There’s another aspect of optimizing the Javascript speed – Google will only analyze the content loaded within the first 5 seconds of bots presence on a page. In other words, it will not include any JS event that occurs or fires up after that time in the Javascript crawl screenshot.

Here’s a great timer test created by Max Prin:

(image source)

In other words, optimizing page speed ensures that the most of your content gets included in the snapshot Google takes to crawl and index JS.

Single Page Applications

If your organization uses Single Page Applications, then you also need to optimize its JS.

Single Page Applications are web applications that load a single HTML page and update it dynamically without reloading through various frameworks, like Angular.js, Ember or Knockout.

However, with so much of SPA content loaded dynamically on a page, there’s not much for search engines bots to crawl, index and cache.

One way to overcome this challenge is to render the most crucial on-page SEO elements (i.e. H1 tags, page title, etc.) as a static code. This way, they’ll remain visible to bots, regardless of the dynamically changing content. This is commonly referred to as Initial Static Rendering (see example below).

As Keith Horwood, a technical lead at Storefront points (note, the emphasis in bold is mine):

“Separate your concerns! How would you build your website if you just cared about branding and wanted people to download your app? Build that website. Keep your branding and archivable content separate from your application.”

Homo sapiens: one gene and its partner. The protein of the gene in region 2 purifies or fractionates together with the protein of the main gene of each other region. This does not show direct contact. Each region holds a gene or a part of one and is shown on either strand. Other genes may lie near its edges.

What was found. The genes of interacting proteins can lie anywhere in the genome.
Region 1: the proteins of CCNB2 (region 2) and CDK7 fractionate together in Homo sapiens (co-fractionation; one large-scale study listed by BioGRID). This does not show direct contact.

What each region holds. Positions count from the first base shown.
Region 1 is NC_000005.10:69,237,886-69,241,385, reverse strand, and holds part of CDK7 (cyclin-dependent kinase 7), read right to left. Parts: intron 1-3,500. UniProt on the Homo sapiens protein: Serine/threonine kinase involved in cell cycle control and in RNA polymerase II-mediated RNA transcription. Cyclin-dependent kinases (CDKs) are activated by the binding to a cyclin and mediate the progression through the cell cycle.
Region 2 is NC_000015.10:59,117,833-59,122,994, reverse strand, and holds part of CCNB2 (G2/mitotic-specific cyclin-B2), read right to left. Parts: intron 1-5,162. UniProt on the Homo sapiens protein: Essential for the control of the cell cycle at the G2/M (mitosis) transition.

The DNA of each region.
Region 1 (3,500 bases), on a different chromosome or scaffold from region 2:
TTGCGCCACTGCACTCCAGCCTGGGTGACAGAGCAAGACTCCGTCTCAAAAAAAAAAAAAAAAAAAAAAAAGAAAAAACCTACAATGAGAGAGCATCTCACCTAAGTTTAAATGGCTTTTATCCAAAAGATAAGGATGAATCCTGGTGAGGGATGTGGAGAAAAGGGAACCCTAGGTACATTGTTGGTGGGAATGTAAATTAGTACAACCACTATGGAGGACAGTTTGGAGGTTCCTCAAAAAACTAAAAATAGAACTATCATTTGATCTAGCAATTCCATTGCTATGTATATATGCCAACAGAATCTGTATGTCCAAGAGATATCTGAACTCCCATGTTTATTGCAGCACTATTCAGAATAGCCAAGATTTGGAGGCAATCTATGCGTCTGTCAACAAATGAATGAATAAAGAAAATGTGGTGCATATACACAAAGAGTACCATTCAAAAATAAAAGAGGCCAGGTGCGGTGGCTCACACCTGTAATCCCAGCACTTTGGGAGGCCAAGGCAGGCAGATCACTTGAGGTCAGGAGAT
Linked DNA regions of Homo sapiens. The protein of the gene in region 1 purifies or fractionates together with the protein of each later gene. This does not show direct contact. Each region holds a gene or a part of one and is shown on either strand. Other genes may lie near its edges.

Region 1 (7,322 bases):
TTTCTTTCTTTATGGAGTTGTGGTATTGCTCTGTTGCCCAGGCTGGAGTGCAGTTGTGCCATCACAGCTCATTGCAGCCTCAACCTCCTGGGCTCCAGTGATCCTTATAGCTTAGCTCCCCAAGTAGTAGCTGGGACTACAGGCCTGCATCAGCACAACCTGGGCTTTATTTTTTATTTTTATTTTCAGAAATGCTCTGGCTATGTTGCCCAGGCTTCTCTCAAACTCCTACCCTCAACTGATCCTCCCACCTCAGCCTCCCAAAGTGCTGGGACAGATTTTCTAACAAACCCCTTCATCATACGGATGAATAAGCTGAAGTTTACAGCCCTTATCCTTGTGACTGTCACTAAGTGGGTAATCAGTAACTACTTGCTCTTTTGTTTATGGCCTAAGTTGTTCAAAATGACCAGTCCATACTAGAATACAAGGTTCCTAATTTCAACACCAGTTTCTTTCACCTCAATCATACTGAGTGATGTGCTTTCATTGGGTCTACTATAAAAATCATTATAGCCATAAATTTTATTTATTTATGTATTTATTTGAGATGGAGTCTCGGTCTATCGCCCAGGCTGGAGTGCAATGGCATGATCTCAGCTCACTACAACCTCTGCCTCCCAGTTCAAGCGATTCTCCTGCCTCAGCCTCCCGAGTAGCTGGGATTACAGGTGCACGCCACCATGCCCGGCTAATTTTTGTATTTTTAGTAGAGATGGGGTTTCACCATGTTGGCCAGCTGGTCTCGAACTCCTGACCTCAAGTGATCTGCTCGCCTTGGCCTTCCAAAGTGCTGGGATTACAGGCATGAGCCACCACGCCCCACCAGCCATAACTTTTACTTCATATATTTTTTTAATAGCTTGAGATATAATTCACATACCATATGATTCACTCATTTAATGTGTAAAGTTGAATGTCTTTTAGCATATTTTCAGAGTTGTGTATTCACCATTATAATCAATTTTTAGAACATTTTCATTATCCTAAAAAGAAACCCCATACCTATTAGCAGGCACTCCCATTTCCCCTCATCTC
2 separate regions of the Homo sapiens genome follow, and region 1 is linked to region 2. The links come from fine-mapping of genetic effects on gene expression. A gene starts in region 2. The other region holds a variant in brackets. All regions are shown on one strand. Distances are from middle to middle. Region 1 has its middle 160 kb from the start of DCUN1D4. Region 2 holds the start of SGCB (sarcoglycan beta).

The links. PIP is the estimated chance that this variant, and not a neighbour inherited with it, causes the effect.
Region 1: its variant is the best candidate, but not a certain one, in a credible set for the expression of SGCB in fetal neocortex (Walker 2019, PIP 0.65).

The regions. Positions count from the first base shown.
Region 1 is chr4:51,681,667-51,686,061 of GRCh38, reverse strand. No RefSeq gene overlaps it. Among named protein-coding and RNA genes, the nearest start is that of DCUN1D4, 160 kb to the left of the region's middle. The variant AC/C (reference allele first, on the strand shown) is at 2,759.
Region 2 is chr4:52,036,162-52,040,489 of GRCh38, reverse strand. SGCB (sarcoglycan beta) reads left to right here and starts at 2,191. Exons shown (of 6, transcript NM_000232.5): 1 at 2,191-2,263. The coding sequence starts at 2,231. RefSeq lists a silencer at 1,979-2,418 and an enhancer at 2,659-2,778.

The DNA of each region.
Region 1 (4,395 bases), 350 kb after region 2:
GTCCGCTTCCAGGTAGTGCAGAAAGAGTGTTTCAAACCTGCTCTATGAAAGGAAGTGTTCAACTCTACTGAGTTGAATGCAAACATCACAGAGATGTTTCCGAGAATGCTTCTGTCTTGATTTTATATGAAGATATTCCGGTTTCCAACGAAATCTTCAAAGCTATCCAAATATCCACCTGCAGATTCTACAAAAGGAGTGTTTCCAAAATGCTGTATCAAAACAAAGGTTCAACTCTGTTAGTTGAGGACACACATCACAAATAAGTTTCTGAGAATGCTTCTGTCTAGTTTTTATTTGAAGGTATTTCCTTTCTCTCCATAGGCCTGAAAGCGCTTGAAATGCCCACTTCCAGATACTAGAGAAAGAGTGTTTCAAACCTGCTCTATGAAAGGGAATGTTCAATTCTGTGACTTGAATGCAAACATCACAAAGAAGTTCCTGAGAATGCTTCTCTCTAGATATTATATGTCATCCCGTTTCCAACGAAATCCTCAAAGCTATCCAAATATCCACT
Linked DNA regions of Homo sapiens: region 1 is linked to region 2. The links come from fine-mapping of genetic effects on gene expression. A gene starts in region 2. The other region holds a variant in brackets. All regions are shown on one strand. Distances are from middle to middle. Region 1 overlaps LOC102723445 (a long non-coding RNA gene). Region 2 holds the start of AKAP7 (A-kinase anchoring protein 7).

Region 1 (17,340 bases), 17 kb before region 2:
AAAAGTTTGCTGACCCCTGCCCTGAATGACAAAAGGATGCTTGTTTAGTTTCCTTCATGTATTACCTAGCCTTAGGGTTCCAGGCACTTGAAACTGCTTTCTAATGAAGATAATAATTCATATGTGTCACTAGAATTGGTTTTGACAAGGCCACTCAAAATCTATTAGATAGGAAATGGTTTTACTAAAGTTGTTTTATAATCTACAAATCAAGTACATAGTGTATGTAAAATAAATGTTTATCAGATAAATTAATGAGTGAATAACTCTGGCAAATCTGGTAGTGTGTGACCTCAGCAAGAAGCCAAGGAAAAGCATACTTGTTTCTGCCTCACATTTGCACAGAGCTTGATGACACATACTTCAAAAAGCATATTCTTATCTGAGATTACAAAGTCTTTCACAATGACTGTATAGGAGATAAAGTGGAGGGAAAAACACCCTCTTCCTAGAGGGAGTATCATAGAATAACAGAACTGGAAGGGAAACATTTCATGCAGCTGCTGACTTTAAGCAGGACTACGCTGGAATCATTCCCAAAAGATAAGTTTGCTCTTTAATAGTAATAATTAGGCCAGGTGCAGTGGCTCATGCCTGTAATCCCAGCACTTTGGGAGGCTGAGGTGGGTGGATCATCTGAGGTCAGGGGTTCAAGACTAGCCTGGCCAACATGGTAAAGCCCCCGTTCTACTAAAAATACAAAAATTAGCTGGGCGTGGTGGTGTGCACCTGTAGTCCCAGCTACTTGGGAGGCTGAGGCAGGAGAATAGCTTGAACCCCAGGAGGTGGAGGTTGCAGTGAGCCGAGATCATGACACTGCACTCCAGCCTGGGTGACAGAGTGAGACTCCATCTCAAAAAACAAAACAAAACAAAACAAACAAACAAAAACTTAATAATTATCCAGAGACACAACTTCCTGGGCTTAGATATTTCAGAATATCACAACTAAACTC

Also, refrain from using JS onclick events to interlink pages on your site.

Most of my advice to this point related to load events – scripts trigger when a page is loading in the browser.

But users can generate events on page as well. The most common behavior is an onclick event – a dynamic link triggered by JS. And although it might add dynamics to your website, you should avoid using it for interlinking pages on your site.

Because, although Google will find those links, it won’t associate them with your site’s navigation, and thus, won’t build a proper image of your site’s structure and content hierarchy.

Closing Thoughts

This post serves as an introduction to Javascript for SEO. After reading it, you should have a good idea why you should embrace the programming language into your skill set.

And in my upcoming article, I’ll dive deeper into SPAs and show you specifically how to optimize them for SEO.

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Showing 3 comments
  • lolnexus
    Reply

    It is a great article. You will surely like this also because it is a great stuff, yeah it’s give us lots of interest and pleasure. Their opportunities are so fantastic and working style so speedy. Thank you for sharing the nice article.

  • James Chiang
    Reply

    “Google will only analyze the content loaded within the first 5 milliseconds of bots presence on a page.”

    Given how quickly the timer goes in browser, I think it’s actually a much kinder 5 seconds, not 5 milliseconds.

    • Tania German
      Reply

      That’s a fair point. We’ve updated in the text. Thank you!